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Rick Telberg
Rick Telberg
  How Leaders Lead in Tough Times

Four traits for a new generation of management. What’s the CPA outlook? Join the survey; get the results.

May 21, 2009
by Rick Telberg/On Careers

If you’re feeling a little shell-shocked from this recession, you’re not alone.

All across the nation, accounting and finance professionals are dealing with the emotional fallout of cutbacks and layoffs, diminished expectations and dashed dreams. If this recession has been about anything, it’s been about failed institutions and failed systems.

But most of all — according to Rex Gatto, Ph.D., a workplace psychologist with a specialty in accounting firms — it has been about failed leadership. Powerful leaders have failed greatly — from Enron to Bear Stearns, Gatto told me.

It will take a new prescription to move forward, according to Gatto. But eventually, people will, indeed, move forward. And it will require a new kind of leadership.

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“True leaders,” Gatto says, “can be identified through their behaviors of listening, communicating, taking action, understanding the economic drivers and creating organizational passion. They understand the passion of people, they instill passion in people and they help organizations identify what their greatest strengths are.”

Gatto says that a leader today must be a “beacon” of hope and clarity. New leaders, Gatto told me in a follow-up e-mail, will need to be at least four things in the coming months:

1. Leaders of hope. They must be visible, and must explain to people how to get through this crisis. They will have to be frank, transparent in their dealings and creative. It is essential to help people understand that, while this is devastating, there is still a direction and a strategy of hope to survive.

2. Leaders need to be communicators. They must be able to over share information, to go up and down through various levels within their organizations and communicate a message of direction, economic success and business success. They will be required to help all levels of employees understand what the goals are for the next three to six months, what the possibilities are within a year and what people will be doing, specifically by product and service. They will have to help people to know who will be involved, how the organization will be altered, how people will work together and how consolidated jobs will be created and measured.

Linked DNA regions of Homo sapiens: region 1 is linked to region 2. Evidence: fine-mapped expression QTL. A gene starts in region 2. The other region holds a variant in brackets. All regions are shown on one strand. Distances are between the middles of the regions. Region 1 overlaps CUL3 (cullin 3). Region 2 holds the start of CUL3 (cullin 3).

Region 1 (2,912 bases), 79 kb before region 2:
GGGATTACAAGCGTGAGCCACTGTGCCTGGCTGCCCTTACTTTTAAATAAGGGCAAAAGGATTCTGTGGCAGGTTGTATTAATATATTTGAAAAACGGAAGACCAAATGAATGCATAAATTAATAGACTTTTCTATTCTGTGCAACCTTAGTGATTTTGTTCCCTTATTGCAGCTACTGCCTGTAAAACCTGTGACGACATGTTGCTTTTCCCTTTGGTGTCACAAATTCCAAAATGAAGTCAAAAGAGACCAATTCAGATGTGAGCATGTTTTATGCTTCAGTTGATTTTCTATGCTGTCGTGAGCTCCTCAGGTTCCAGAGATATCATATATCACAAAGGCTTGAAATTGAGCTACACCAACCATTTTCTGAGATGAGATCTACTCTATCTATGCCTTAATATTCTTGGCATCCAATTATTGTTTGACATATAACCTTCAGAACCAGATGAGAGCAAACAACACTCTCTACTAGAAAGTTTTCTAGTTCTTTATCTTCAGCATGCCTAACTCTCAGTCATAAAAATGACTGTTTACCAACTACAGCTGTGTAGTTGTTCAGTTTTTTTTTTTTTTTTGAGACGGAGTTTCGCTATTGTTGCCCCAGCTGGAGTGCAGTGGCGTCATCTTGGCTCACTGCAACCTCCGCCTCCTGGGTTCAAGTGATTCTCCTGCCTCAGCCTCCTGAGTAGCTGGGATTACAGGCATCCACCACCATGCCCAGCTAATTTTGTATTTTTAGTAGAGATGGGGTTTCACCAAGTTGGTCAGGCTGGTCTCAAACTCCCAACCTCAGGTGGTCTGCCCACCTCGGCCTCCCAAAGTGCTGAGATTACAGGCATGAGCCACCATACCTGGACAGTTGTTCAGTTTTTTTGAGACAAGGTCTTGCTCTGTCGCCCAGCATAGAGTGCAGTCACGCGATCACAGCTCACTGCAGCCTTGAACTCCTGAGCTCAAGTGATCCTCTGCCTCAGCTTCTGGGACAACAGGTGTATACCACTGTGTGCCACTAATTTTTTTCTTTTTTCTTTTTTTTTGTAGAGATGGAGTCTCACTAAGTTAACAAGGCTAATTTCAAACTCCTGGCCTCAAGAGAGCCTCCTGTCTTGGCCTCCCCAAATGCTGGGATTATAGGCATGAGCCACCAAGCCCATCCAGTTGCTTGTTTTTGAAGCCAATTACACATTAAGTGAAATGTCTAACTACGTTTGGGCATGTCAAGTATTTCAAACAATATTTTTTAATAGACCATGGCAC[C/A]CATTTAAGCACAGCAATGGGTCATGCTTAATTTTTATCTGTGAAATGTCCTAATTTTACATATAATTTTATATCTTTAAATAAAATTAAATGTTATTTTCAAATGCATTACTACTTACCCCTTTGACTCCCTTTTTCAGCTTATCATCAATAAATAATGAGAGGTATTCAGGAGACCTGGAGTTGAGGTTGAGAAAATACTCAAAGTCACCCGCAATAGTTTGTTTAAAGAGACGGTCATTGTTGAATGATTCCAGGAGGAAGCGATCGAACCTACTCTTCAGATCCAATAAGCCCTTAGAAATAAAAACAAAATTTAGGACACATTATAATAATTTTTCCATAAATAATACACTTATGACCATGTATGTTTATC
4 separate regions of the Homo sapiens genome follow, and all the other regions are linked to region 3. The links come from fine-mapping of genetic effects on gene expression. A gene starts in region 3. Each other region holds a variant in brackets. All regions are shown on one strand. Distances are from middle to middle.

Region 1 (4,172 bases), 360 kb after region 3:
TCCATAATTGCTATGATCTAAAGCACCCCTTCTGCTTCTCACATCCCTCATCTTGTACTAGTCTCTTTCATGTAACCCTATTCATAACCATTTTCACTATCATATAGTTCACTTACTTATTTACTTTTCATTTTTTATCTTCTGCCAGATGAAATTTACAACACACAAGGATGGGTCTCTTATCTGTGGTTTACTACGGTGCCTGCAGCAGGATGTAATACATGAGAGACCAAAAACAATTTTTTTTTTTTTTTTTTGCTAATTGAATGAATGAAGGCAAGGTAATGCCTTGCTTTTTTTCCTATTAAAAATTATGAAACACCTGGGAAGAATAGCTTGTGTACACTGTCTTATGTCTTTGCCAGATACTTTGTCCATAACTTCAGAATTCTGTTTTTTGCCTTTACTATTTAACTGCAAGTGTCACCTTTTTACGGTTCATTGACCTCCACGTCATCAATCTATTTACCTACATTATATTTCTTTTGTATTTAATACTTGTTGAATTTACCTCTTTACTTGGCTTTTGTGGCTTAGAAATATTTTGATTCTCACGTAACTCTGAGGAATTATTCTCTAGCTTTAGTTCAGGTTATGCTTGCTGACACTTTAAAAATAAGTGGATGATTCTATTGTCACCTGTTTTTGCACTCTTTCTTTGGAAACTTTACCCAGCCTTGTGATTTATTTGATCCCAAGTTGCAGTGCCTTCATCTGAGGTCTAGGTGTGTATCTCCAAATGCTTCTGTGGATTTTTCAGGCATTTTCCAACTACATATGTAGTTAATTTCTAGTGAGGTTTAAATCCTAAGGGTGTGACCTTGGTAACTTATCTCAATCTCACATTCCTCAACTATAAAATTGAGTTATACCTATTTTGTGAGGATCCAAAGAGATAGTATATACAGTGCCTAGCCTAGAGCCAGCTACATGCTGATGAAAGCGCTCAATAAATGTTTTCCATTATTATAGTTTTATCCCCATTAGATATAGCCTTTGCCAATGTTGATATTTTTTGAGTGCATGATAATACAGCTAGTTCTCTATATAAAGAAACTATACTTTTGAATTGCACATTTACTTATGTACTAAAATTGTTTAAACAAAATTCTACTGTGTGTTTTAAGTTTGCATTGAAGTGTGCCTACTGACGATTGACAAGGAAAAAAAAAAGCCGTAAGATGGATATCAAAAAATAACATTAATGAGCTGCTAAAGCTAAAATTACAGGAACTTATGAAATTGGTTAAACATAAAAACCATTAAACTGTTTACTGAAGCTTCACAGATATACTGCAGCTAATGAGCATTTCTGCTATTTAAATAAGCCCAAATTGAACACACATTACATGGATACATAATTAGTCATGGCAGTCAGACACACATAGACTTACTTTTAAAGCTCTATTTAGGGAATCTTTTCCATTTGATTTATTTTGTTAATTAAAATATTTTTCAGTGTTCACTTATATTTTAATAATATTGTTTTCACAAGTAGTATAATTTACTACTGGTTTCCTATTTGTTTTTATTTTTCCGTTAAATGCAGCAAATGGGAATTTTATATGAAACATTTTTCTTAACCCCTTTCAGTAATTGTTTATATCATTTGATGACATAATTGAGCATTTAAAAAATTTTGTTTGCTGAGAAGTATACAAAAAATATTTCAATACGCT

3. Effective leaders will need to build an organizational strategy for approximately six months, beginning today, and continuing next week and the week after, repeating the cycle every week. It is practical and realistic to focus on a six-month period of time, indicating that these are the kinds of things that have to be done today and for the next six months. If accomplished, success will ensue.

4. Leaders need to be specific about helping people to know how they will be evaluated and how success is measured. They need to be able to communicate the what, who, when and how of doing, and that the successes will be continually measured. People should put SMART (Specific, Measurable, Actionable, Realistic, Time-bound) goals in place, making very specific, measureable actions so that it will be evident as to whether they are on the track to success or not. Leaders must have the leeway to go back and rethink in a very practical perspective what must be done now and how it must be accomplished.

Today accounting firms and finance organization are being restructured and re-conceived, consolidated, merged and re-formed.

“Through this rebirth of organizations,” Gatto says, “leaders have a great opportunity to go back and find out what their greatest strengths are, communicate them daily, instill the confidence of strength in people and lead people to utilize those organizational strengths to success.”

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Copyright © 2009 CPA Trendlines/BSG LLC. All Rights Reserved. Used by Permission. First published by the AICPA.